After trading in negative territory nearly all day, two of the three major U.S. indexes managed to push into the green in the last few minutes of trading on Thursday to close modestly higher.
Both the S&P 500 and NASDAQ finished up 0.1% while the Dow fell just short of breaking out of the red, closing with a 0.1% loss. All three indexes had been lower by about 0.5% earlier in the session. Actually, stocks were broadly if only modestly higher on the day, with up volume outpacing down volume by about a 60-40 margin in the overall market. Seven of the 10 S&P sectors finished with gains, led by utilities, which rose 0.8%. Dow components were nearly evenly split, with 15 up, 14 down and one unchanged. Small cap stocks did better than the big caps on Thursday, with both the Russell 2000 and the S&P 600 both gaining about 0.6%.
European stocks closed down across the board but also off their lows of the day. The Stoxx Europe 600, down as much as 0.6% during the day, closed with a 0.1% loss. Germany’s DAX index also closed down 0.1% after having been down as much as 0.7%. Sovereign bond yields continued to rise higher as investors took profits, with yields on Italian and Spanish government bonds rising about five basis points each on the day. Yields on those bonds have risen by about 20 bps in the case of Italy and 30 bps for Spain so far this week.
Asian stocks finished mostly lower except in Japan, where the yen dropped to its lowest level against the dollar since the 2008 financial crisis. The Nikkei 225 rose 0.8%, closing at its highest level since January, as the yen closed above 107, its lowest level since September 2008, immediately after the collapse of Lehman Brothers. The currency was trading at about 101 to the dollar only two months ago. The Shanghai composite index fell for the second day in a row, losing 0.3%, after rising the previous seven sessions. Both the Hong Kong Hang Seng index and India’s Sensex both fell 0.2%.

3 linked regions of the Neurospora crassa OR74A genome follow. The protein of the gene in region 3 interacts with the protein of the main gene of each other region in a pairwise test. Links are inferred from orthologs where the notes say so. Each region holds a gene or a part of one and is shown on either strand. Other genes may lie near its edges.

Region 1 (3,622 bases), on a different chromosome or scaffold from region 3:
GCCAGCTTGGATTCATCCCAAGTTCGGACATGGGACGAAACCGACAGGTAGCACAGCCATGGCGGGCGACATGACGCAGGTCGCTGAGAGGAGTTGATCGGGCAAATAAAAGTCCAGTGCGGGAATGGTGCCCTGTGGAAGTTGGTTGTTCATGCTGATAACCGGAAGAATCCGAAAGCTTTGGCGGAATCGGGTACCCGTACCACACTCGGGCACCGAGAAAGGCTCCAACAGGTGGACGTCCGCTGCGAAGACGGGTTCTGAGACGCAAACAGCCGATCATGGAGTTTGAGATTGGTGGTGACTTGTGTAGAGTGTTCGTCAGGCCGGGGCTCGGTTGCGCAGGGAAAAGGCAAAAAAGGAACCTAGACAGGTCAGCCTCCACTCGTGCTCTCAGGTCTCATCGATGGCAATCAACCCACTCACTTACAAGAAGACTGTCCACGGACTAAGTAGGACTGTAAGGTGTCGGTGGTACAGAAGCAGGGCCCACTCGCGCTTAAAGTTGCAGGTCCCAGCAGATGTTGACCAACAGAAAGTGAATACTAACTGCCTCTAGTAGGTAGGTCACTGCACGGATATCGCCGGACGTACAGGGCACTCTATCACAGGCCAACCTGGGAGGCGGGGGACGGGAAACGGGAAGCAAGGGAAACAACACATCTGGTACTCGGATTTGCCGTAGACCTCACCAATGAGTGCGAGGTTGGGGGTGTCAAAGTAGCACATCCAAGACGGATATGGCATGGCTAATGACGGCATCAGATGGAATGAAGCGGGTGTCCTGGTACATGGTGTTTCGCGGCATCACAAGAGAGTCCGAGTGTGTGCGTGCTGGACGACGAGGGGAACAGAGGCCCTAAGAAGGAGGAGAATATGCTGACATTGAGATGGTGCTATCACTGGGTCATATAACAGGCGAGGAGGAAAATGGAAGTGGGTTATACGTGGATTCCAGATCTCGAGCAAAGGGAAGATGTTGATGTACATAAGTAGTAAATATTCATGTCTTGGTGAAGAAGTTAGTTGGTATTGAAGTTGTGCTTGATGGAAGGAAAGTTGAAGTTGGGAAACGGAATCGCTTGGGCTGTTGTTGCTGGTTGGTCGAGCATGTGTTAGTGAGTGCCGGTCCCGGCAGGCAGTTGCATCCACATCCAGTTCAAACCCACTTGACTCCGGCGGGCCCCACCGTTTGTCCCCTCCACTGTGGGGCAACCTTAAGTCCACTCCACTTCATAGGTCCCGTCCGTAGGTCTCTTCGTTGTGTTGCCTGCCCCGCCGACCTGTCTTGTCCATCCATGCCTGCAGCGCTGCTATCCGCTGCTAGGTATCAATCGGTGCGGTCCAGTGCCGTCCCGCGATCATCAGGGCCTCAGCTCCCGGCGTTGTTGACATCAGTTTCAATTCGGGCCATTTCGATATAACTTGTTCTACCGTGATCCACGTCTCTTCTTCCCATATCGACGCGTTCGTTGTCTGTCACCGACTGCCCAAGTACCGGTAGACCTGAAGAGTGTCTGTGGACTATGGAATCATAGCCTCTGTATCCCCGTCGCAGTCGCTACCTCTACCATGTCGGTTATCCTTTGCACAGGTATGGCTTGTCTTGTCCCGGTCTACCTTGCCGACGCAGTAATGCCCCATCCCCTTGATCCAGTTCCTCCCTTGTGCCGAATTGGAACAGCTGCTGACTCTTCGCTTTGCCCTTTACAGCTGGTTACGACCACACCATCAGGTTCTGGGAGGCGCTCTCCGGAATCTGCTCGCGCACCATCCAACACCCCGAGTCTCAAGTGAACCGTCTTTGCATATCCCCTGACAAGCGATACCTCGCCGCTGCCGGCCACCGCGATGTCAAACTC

U.S. unemployment claims rose for the second straight week, rising by the most since the end of June. Initial claims rose by 11,000 to 315,000 last week, which included the Labor Day holiday, well above the consensus forecast of 300,000. The four-week moving average rose to 304,000, the most since mid-July. In a separate report, the U.S. Treasury said the federal deficit in August totaled $128.7 billion, in line with expectations, bringing the fiscal year-to-date shortfall through 11 months to $589.2 billion, down 22% from $755.3 billion in the comparable period in the previous fiscal year. September retail sales get released on Friday; the Street is expecting a 0.6% rise following August’s unexpected flat performance.
Reports/dates/facts/links worth paying attention to over the next week:
- September 12: U.S. retail sales (September); UofM/Reuters consumer sentiment report (mid-September). China industrial production (August).
- September 15: U.S. industrial production for August; NY Fed Empire State manufacturing index for September.
- September 16: German ZEW survey for September; U.S. same store sales for the latest week; U.S. PPI-FD for August.
- September 17: U.S. CPI for August; FOMC economic and rate forecasts; Yellen post-FOMC-meeting press conference.
- September 18: Scotland’s independence referendum.
Copyright © 2014 by Wright Investors’ Service, Inc. The views expressed in this blog reflect those of Wright Investors’ Service, Inc. and are subject to change. Statements and opinions therein are based on sources of information believed to be accurate and reliable, but Wright Investors’ Service, Inc. makes no representations or guarantees as to the accuracy or completeness thereof. These views should not be relied upon as investment advice.